LORDS OF THE TRIDENT
Plan Of Attack EP
Junko Johnson (2013)
I’m immediately sceptical and judgmental of a band who play comedy metal. While talented musicians, the awfully named Lords Of The Trident – who feel intent on wearing silly costumes onstage – have somehow carved a career out of their jokey metal, resulting in two full-length albums and this new four-track EP.
The Wisconsin quintet are far removed from the Steel Panther type of glam metal parody, instead opting for the warrior metal approach. The result is a batch of surprisingly molten metal fests which would have benefited far more without the injection of humour.
For a start, the vocals of Fang VonWrathenstein are actually extremely effective and very 80s in their design – moving fluently between crystal clear barks and high-pitched screams – while the music is sturdy and driving. I see no reason why band members should call themselves Asian Metal or Pontifex Mortis when they are clearly a dab hand at playing straight up heavy metal that packs quite a punch.
Album opener ‘Complete Control’ showcases the talents of guitarists Killius Maximus as well as the aforementioned Asian Metal, and one can’t help but be moved by the sheer power of this cut. Elsewhere, we’re treated to the crisp and tight title track with its opening chords and compact drum. Sure, it’s basic metal that offers little in the way of thrills, but fans of majestic power metal, and bands such as Iron Maiden, Saxon and the likes will find much denim and leather to savour here.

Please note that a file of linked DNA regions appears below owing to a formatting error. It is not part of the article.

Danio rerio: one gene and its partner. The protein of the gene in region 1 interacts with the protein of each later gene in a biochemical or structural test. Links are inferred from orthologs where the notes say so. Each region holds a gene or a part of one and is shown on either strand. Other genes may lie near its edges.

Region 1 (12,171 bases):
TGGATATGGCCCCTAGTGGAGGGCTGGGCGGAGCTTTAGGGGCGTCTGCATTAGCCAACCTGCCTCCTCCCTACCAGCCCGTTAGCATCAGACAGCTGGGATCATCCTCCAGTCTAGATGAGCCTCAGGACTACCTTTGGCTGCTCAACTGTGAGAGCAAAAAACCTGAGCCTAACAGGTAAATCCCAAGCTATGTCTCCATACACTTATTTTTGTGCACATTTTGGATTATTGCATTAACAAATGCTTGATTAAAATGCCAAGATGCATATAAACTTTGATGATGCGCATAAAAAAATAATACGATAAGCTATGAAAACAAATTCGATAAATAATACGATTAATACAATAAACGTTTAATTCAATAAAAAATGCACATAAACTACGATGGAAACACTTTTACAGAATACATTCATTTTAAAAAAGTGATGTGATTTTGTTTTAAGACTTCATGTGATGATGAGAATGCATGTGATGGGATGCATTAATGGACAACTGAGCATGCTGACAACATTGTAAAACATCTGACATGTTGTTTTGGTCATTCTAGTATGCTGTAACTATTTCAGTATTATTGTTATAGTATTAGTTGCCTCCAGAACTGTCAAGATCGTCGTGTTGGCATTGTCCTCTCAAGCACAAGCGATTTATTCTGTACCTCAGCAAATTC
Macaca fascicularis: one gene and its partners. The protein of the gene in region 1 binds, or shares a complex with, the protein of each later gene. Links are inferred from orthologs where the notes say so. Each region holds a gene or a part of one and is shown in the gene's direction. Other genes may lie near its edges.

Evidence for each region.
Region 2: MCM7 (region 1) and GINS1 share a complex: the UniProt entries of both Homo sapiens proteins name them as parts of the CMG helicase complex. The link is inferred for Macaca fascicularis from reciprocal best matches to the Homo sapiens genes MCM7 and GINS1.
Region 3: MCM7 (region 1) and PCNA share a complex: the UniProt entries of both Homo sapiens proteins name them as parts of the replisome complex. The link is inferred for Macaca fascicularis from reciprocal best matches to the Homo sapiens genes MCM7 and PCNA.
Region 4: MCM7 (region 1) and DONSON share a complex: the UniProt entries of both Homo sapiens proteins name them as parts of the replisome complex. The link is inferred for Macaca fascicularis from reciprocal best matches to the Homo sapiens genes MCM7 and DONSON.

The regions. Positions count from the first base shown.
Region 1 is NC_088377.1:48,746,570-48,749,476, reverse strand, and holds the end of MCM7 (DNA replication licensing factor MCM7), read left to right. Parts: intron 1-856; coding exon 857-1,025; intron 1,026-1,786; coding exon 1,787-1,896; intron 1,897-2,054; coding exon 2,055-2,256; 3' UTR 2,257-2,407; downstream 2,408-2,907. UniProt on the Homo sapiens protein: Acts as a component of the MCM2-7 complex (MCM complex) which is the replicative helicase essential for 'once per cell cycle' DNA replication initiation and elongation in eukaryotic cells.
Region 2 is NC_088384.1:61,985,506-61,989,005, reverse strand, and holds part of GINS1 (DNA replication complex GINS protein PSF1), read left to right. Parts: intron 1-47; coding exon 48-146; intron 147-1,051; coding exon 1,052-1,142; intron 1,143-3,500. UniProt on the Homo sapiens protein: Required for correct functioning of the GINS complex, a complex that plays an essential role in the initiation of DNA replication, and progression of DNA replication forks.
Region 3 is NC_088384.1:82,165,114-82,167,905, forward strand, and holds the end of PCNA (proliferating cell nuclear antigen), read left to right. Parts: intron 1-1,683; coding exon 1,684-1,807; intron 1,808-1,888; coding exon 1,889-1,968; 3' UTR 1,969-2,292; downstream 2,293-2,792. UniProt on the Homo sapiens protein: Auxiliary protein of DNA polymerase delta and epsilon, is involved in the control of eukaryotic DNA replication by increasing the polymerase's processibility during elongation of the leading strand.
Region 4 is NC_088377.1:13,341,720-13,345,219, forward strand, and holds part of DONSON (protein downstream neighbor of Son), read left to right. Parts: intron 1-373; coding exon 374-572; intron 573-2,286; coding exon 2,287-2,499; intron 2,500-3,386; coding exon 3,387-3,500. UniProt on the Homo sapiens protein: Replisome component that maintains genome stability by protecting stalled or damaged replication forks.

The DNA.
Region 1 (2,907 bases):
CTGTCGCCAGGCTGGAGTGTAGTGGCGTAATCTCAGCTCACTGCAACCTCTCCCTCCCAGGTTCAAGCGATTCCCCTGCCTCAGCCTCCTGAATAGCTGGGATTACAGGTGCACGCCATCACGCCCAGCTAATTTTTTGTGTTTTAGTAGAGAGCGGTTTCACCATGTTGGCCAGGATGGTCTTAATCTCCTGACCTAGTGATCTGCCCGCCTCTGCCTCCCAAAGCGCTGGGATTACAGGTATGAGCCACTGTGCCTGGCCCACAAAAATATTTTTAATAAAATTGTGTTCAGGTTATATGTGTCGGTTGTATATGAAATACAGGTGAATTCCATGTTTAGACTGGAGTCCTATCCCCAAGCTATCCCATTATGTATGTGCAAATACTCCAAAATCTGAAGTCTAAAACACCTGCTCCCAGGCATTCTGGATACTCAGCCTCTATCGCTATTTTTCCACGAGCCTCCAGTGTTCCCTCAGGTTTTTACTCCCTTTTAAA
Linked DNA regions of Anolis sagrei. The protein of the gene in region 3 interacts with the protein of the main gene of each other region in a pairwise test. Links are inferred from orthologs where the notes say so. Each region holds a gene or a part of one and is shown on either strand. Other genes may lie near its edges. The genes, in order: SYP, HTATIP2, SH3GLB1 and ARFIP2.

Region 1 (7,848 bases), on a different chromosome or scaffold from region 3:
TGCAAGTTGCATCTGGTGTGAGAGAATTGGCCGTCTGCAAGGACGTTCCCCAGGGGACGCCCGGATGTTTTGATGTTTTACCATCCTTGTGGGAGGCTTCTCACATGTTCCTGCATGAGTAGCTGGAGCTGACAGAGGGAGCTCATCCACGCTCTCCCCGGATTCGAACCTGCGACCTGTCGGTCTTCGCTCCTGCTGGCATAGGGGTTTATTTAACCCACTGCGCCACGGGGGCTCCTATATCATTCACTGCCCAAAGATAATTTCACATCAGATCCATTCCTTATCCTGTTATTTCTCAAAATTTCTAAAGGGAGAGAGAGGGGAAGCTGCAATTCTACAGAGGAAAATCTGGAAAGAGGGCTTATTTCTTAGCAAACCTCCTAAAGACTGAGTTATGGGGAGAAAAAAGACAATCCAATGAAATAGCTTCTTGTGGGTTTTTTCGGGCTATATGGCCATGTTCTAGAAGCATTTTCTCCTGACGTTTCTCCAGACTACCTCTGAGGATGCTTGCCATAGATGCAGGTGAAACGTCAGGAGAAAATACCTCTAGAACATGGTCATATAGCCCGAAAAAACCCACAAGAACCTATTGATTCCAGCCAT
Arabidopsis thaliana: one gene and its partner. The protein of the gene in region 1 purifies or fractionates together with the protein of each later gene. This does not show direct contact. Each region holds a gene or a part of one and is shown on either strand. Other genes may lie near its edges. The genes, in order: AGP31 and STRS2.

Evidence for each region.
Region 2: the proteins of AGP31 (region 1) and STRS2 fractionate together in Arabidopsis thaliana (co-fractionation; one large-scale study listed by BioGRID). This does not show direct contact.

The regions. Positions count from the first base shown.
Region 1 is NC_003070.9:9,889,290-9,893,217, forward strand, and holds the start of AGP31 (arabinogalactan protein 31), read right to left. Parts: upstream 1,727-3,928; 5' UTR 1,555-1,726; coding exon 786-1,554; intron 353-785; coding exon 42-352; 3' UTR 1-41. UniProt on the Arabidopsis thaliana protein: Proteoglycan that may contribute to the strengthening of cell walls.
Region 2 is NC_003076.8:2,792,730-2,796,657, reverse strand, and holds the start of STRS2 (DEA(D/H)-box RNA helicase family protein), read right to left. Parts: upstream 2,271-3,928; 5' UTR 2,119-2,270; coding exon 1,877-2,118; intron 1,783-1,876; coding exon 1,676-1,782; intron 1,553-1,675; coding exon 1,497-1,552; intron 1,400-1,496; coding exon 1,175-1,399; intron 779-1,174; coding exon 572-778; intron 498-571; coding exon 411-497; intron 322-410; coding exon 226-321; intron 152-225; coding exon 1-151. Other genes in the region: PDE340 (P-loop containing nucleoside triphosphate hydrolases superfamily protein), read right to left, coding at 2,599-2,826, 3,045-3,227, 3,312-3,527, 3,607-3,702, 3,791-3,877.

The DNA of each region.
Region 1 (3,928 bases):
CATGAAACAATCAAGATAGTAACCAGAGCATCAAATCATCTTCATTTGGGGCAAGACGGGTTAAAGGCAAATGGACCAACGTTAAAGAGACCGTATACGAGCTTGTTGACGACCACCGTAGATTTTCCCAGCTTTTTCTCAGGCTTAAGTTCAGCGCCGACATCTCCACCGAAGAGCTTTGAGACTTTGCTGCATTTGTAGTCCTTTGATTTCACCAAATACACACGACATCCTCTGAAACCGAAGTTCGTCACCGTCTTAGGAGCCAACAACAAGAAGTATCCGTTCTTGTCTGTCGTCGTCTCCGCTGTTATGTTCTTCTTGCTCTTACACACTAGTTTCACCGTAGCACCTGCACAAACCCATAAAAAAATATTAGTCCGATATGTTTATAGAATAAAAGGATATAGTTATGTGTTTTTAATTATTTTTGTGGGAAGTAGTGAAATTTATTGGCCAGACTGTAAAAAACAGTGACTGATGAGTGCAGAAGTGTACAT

The band really find their leaden feet on the slower ‘Song Of The Wind And Sea’, which is pure metal majesty, the band chanting “Row!” amidst the churning waves of the guitar. These types of songs were two a penny back in the 80s, so I’m unsure this type of effort has any lasting power. It’s fun while it lasts though.
Of all three Lords Of The Trident releases, this is clearly the more mature of efforts. While there are moments here that seem more akin to the annoying warbles of Tenacious D, Plan Of Attack turns into quite a decent little EP which is capped off by the seven-minute serenade of ‘The Joust’. A ferocious number, ‘The Joust’ charges like a demonic horse through lands of fire and ice. Fang’s vocals here do begin to grate however, the frontman opting for a more narrated vocal tone until he heightens his attack.
Overall, Plan Of Attack is very much swords ’n’ sorcery metal and the novelty can certainly grow thin rather quickly. When you cast aside the hokum though, this is still a rollicking listen featuring some intense guitar work and armour-plated chest pounding.
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